Big Talk, Little Town I.

The Aftermath of New York: Always Before the Storm

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By the time I was five,

my nose had become akin to the smell of damp dirt and diesel fuel

and my eyes to mud tracked hallways and a sea of blonde heads and dull, grey eyes

By the time I was seven,

they realized mine were hazel-brown,

and that my daddy came from the city rather than a small town

so his shoes were always clean

By the time I was twelve,

the rat-faced boys learned hit heads on the field

but I was the one running the yards to escape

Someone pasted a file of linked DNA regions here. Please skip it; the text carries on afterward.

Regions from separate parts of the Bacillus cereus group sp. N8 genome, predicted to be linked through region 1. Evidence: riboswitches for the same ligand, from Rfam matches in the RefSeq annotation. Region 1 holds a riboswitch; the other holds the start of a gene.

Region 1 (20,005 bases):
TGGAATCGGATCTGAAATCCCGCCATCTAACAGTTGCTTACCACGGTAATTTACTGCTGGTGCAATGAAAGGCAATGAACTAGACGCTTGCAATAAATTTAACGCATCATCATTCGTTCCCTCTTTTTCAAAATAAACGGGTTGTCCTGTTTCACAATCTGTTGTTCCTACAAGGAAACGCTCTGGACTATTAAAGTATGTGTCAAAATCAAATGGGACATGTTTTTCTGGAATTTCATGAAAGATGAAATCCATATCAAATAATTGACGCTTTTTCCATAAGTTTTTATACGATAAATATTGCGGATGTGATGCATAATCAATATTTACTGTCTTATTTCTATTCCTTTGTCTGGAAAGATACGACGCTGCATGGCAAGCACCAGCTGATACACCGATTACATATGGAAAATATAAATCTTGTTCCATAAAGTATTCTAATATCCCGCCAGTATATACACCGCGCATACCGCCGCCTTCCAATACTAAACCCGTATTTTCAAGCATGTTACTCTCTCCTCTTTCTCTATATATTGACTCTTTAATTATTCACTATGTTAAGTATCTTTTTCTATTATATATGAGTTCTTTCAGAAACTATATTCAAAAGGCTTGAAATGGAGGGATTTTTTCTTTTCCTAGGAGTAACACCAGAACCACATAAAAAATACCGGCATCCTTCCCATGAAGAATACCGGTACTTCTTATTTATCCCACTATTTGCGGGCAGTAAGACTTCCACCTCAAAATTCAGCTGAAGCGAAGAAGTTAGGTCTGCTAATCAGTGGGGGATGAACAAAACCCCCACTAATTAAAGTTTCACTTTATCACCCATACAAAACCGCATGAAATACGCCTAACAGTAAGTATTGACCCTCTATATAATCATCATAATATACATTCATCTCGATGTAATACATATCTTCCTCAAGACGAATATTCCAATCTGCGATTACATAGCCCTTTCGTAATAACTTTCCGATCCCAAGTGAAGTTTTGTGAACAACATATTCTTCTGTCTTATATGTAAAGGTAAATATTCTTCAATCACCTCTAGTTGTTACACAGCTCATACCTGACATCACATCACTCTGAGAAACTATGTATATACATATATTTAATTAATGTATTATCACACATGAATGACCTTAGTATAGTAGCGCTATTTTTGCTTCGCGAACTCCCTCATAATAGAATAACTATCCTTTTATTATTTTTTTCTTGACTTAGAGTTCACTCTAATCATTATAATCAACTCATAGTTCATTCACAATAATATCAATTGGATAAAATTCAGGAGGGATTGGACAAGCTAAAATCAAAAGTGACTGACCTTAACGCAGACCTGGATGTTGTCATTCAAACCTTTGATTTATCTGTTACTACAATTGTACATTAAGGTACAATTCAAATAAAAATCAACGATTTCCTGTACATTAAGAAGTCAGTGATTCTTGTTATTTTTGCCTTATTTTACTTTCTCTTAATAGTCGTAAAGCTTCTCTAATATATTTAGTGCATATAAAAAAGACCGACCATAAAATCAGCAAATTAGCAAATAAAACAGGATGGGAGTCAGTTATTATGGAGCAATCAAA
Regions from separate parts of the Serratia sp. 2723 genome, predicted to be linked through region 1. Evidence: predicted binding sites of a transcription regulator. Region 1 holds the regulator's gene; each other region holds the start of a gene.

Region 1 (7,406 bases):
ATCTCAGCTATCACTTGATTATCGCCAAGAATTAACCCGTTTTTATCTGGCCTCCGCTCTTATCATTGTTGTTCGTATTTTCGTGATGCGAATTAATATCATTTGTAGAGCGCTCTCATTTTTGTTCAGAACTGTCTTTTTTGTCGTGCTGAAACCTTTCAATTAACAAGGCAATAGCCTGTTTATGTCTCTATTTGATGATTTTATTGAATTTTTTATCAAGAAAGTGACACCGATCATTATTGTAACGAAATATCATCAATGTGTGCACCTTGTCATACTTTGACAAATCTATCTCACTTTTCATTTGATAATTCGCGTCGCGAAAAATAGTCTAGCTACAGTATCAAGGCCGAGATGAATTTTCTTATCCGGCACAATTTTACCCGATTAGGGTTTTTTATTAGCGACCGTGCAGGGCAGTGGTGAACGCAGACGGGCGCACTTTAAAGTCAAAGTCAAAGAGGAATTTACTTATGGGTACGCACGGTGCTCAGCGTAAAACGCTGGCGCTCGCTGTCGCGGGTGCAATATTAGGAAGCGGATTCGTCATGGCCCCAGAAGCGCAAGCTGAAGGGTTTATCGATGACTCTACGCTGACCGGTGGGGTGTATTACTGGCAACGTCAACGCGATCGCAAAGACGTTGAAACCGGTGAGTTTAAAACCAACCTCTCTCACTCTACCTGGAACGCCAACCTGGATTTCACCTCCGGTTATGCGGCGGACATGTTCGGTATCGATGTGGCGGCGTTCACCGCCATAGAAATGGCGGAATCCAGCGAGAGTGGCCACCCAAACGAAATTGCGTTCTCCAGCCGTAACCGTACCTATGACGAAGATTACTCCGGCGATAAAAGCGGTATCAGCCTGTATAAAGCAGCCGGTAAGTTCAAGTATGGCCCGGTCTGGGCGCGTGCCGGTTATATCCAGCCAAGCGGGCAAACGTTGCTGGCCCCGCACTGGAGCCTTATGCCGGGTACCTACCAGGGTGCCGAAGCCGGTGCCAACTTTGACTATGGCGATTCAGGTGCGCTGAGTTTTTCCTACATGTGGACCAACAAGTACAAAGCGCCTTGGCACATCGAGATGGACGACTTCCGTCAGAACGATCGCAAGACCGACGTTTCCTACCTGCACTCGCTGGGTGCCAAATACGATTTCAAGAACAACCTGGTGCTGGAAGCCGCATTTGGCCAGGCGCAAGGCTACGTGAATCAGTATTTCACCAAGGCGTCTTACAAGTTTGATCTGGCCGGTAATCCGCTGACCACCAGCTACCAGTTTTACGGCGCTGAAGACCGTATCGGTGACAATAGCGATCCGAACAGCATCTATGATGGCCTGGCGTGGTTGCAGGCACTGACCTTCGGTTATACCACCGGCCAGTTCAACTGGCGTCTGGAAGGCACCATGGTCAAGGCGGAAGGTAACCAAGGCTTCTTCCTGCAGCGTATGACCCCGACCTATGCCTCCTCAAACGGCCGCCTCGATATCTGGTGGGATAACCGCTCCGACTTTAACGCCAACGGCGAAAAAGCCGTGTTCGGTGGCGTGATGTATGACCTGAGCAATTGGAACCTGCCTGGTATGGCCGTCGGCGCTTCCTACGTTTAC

like white-tailed deer

praying not to end up a summertime meal to somebody with a camouflage smile

By the time I was fourteen,

I ran out of breath

and put my hands around the throats of the hicks who called my old Cadillac too clean

before realizing if I choked them it made me just as blind

By the time I was sixteen,

I was long gone

and knew there was more to people than just the dirt on the

soles of their shoes

so whenever I return to the town

where they spit on my black boots,

I let them.

4/18/17

Author: Lannah Mary

An overly-friendly environmental activist, singer, and self-taught writer.

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